- The unique sloping skirts are architectural features but also reduce wind-induced oscillations
- The design meets tight vibration limits without the need for added structural dampers
- Winner of a Autodesk Hong Kong BIM Award 2009
The Air Traffic Control (ATC) Tower is an iconic structure and landmark addition to Mumbai’s skyline. It is the tallest structure in the area, with a roof at 84m above ground. The tower combines aesthetic designs with stringent traffic control requirements.
Arup provided structural, geotechnical, civil, mechanical, electrical, public health and acoustic engineering services for the ATC tower. As part of a separate contract, Arup also provided façade design services. The main challenges for Arup were to shoehorn the 84m tall tower with all associated services including a technical block and a mechanical plant building (a total of 3,641 m2) onto the 2,884m2 site, then marrying them with a competition winning design concept and satisfying the functional demands of air traffic control.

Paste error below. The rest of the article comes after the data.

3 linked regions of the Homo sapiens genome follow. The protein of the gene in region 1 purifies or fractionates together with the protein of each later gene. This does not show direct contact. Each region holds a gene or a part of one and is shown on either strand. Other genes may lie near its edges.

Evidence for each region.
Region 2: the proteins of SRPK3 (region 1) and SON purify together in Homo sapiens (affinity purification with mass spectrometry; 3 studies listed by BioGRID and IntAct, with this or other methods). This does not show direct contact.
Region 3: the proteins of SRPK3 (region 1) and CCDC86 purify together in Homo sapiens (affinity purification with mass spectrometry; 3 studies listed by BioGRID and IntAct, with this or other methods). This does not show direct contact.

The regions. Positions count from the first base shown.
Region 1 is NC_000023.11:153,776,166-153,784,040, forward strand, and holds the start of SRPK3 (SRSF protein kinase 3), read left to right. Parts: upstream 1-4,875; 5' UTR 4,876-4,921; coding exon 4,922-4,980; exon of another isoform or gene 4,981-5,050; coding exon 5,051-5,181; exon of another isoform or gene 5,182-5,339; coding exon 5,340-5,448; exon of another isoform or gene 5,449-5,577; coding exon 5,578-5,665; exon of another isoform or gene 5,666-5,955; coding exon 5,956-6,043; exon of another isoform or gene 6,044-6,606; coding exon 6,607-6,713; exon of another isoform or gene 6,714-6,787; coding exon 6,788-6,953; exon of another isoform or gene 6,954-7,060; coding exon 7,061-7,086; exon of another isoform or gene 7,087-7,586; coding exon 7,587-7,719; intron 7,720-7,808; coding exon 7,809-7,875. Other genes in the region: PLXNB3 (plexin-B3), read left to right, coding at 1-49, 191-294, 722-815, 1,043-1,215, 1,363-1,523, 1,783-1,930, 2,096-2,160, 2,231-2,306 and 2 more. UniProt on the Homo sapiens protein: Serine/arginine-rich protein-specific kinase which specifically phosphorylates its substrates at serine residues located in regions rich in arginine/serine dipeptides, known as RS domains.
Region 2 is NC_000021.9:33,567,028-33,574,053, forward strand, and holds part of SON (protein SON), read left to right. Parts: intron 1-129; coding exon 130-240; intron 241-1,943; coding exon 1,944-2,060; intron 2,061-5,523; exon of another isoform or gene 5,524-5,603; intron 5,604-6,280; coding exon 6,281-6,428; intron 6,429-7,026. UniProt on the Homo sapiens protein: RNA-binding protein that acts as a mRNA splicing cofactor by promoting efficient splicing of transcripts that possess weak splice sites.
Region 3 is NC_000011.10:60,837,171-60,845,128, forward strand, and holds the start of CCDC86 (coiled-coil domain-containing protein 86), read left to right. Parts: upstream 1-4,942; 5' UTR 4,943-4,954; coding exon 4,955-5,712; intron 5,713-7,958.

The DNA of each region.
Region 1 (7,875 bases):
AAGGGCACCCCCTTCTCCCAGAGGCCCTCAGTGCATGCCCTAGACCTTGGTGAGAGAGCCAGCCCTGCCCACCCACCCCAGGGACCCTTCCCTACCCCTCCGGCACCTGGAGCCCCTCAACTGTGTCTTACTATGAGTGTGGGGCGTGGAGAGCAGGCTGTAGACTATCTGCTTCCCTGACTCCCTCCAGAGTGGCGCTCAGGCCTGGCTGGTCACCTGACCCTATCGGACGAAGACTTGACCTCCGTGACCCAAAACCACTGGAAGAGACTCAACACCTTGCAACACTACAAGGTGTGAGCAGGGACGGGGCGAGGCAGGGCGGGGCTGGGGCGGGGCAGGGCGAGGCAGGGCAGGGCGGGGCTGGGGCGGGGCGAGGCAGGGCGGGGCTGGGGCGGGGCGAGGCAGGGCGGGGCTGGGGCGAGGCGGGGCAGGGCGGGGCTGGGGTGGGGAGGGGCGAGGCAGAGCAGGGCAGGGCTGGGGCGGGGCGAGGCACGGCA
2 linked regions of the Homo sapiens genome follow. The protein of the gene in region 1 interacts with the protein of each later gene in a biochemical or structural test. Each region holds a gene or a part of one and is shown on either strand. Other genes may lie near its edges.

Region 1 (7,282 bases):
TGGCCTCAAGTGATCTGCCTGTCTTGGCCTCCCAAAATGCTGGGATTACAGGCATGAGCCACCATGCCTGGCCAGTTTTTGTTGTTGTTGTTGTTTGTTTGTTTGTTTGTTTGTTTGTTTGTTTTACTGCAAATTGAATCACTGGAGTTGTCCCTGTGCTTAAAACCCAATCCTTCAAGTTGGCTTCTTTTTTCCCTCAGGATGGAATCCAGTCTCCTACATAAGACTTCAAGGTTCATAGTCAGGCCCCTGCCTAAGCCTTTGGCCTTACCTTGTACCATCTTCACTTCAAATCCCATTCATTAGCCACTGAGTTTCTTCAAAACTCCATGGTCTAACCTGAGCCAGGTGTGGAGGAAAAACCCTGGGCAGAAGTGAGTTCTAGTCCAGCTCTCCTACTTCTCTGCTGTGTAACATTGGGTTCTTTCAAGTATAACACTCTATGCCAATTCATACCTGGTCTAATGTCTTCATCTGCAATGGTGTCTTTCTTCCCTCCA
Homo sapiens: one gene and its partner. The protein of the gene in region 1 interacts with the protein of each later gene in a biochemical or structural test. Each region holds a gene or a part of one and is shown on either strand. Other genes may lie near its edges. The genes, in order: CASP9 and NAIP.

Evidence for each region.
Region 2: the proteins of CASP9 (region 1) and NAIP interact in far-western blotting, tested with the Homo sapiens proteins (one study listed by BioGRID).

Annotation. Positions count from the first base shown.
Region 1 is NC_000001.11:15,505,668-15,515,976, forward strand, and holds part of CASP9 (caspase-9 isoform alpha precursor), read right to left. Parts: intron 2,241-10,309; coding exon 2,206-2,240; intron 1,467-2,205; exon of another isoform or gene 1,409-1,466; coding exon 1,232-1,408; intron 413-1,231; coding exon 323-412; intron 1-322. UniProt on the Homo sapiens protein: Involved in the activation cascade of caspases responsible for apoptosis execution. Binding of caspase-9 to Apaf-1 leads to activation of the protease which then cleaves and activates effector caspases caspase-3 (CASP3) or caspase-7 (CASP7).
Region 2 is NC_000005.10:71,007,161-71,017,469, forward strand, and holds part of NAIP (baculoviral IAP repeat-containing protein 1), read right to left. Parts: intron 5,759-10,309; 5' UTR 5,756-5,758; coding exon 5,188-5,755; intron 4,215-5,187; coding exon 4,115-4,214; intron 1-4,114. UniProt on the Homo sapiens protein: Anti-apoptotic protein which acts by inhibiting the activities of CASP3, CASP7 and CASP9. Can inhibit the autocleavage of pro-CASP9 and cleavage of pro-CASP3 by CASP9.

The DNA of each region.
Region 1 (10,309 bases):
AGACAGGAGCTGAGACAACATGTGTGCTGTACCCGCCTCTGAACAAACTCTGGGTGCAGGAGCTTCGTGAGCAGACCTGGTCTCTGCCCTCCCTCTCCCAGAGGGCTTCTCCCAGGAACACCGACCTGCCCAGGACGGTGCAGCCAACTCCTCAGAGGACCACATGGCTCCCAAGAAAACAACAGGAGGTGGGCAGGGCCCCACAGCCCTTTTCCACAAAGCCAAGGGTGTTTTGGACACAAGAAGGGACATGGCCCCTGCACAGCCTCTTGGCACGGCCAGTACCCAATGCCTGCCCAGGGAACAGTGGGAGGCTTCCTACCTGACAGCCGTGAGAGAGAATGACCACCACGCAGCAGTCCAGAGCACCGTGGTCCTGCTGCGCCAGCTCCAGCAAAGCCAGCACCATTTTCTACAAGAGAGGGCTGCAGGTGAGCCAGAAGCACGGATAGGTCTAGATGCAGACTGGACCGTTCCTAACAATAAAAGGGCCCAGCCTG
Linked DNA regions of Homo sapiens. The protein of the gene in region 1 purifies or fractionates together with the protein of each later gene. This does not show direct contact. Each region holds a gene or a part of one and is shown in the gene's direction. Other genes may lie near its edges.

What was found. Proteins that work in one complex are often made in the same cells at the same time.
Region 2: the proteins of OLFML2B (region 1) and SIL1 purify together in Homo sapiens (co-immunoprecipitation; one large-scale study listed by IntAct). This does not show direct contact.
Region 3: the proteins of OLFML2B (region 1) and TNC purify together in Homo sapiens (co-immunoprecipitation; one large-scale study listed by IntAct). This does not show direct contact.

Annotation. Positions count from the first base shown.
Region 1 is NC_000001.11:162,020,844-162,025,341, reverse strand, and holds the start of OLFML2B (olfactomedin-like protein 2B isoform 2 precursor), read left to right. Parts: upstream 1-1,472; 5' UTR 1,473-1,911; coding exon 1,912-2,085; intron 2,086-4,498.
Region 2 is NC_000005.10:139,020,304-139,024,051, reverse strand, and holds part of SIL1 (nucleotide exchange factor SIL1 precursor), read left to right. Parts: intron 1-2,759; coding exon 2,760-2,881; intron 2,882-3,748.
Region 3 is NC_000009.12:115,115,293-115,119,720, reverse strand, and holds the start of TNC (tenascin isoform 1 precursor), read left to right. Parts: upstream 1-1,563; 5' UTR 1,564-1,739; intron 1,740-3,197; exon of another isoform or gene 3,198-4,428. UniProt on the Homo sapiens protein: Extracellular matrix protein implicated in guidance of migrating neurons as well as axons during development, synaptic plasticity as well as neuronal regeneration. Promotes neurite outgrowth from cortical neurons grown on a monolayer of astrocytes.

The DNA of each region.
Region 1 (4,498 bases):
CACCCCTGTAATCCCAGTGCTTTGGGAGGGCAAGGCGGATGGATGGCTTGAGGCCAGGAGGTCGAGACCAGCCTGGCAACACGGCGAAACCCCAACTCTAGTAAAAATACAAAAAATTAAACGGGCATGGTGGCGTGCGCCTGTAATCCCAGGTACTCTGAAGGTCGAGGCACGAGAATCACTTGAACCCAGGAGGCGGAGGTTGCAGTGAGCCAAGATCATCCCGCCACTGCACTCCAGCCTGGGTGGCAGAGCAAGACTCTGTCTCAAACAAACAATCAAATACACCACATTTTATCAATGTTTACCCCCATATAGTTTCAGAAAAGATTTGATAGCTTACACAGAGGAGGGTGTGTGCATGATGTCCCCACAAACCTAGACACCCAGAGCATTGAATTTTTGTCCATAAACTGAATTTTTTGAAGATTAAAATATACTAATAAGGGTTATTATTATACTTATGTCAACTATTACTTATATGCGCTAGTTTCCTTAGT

The sloping skirts are present primarily as an architectural feature, but also break up the air flow around the tower, reducing the wind-induced vibrations. As a result, control of vibrations was achieved without the use of dampers.
Building Information Modelling (BIM)
Structural modelling and documentation was carried out in Autodesk Revit Structure, which is BIM-focussed software. Model data was transferred over to structural analysis software (Oasys GSA and CSi ETABS, which both have links to Revit) for design. Revit models were exchanged with the architect HOK and were used to produce the drawing deliverables, which is critical for the design of such a complex structure.
The tower design was one of the five winners of the Autodesk Hong Kong BIM Awards 2009, an industry-recognised award held by Autodesk Hong Kong.